Controlling Search for the Consequences of New Information during Knowledge Integration (1989)
K. Murray and Bruce Porter
Adding new information to an existing knowledge base can have significant consequences. For example, new information might contradict existing knowledge or reveal a "gap" in the knowledge base. Most approaches to knowledge-base refinement either ignore these consequences or compute them exhaustively. Our approach, formalized in a task called knowledge integration, is to partially elaborate the consequences of new information. A form of domain knowledge called `views' controls the search to identify non-superficial consequences of new information. A prototype knowledge integration program has been implemented and demonstrated with a complex extension to a large knowledge base.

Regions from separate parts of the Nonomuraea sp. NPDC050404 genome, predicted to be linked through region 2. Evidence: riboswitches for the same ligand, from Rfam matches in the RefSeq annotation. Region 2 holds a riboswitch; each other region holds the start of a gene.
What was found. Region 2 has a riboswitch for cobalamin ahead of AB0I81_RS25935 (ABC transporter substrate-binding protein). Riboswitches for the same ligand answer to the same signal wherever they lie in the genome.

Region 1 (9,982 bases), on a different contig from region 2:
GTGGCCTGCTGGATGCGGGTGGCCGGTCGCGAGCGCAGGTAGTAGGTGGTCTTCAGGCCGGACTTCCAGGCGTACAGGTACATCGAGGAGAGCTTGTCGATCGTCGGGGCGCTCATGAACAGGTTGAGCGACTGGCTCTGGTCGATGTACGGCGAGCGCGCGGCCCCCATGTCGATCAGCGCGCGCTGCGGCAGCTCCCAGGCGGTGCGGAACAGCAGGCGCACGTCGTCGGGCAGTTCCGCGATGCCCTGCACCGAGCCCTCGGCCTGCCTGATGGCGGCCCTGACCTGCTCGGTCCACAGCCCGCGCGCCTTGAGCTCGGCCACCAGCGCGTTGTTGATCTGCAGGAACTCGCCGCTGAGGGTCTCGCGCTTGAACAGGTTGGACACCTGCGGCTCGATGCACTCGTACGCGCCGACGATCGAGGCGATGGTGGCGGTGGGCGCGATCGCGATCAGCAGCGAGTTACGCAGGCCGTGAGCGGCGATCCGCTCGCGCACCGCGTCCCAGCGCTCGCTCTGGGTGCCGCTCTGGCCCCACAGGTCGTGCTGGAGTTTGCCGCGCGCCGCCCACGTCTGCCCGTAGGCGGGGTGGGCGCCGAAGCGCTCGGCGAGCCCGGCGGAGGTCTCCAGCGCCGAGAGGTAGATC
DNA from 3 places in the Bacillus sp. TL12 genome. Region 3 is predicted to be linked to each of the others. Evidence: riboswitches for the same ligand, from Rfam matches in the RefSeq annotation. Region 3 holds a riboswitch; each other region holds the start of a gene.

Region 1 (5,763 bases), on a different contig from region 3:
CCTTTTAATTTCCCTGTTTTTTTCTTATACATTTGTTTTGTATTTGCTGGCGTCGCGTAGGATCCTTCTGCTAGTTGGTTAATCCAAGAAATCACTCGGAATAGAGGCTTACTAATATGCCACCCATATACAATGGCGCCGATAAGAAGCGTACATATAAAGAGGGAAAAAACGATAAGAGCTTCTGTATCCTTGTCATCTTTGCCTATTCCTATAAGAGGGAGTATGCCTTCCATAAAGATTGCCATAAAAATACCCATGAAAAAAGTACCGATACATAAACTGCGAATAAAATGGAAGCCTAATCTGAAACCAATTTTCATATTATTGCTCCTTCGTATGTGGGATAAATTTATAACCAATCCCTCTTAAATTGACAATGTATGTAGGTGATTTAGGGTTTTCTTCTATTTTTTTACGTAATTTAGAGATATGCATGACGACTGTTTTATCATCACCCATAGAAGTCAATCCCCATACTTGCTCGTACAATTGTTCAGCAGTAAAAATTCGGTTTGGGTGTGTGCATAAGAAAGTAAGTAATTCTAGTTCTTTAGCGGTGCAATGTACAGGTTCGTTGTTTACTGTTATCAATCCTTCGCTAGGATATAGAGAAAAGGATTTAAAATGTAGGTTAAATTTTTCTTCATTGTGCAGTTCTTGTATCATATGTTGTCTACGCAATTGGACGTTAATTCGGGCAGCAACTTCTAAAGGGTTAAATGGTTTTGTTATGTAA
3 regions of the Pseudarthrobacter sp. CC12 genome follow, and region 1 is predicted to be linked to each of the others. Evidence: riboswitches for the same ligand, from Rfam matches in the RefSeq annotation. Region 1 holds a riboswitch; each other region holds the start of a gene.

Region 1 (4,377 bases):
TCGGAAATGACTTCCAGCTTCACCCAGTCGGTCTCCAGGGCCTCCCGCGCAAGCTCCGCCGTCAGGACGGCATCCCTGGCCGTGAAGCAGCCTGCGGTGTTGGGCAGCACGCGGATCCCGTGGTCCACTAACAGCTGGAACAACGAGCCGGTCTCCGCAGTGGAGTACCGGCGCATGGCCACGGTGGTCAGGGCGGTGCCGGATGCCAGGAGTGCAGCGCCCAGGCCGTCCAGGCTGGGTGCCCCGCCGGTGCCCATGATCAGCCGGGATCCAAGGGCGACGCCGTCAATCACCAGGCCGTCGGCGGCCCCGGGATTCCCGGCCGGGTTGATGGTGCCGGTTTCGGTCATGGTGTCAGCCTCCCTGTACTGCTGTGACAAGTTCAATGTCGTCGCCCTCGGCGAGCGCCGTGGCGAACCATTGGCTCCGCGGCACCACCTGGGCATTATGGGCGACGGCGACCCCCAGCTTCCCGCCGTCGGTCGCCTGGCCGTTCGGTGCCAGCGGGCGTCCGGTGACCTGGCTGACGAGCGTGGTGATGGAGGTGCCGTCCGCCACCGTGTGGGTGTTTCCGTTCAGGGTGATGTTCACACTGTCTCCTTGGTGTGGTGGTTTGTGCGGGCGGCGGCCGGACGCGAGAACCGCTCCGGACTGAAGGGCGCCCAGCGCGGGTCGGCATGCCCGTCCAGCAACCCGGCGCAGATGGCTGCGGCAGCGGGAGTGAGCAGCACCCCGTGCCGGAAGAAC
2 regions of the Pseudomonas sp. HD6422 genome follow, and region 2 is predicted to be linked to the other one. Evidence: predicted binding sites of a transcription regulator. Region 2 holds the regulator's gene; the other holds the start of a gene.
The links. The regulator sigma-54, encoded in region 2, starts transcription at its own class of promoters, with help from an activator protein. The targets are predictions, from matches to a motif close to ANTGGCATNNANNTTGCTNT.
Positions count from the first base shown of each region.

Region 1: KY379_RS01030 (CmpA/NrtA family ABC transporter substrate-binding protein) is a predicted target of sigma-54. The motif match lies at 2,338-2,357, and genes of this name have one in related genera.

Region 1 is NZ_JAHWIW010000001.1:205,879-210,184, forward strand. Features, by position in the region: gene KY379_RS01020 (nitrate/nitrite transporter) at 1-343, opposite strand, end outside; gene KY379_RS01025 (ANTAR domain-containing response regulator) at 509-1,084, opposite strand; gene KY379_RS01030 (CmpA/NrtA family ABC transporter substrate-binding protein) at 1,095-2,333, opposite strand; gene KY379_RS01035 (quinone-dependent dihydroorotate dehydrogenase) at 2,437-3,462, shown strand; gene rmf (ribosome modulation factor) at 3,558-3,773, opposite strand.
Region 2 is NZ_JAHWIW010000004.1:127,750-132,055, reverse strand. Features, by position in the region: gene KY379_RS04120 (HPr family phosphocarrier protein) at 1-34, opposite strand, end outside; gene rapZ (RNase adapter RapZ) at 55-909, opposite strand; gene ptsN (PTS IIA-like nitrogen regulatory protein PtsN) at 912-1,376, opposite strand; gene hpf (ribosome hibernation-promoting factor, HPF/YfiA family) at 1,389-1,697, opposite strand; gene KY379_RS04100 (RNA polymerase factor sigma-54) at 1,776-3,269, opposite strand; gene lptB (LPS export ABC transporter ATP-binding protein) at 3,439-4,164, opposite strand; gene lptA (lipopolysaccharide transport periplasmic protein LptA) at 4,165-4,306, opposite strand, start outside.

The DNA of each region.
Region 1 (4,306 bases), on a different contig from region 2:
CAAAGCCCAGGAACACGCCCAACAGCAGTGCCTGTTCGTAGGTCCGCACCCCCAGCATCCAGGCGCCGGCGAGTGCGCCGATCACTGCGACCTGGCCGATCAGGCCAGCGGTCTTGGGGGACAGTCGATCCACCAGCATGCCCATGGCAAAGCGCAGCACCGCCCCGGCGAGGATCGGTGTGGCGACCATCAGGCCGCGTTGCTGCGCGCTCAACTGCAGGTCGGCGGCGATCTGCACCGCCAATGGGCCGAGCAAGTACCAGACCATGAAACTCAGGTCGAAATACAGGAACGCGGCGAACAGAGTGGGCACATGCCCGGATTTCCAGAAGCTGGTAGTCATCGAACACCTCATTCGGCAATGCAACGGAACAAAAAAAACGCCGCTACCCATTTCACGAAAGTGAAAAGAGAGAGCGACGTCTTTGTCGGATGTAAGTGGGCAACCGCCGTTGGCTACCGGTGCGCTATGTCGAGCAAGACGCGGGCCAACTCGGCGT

In Proceedings of the Sixth International Workshop on Machine Learning, pp. 290-295, Ithaca, NY, June 1989.

Bruce Porter Faculty porter [at] cs utexas edu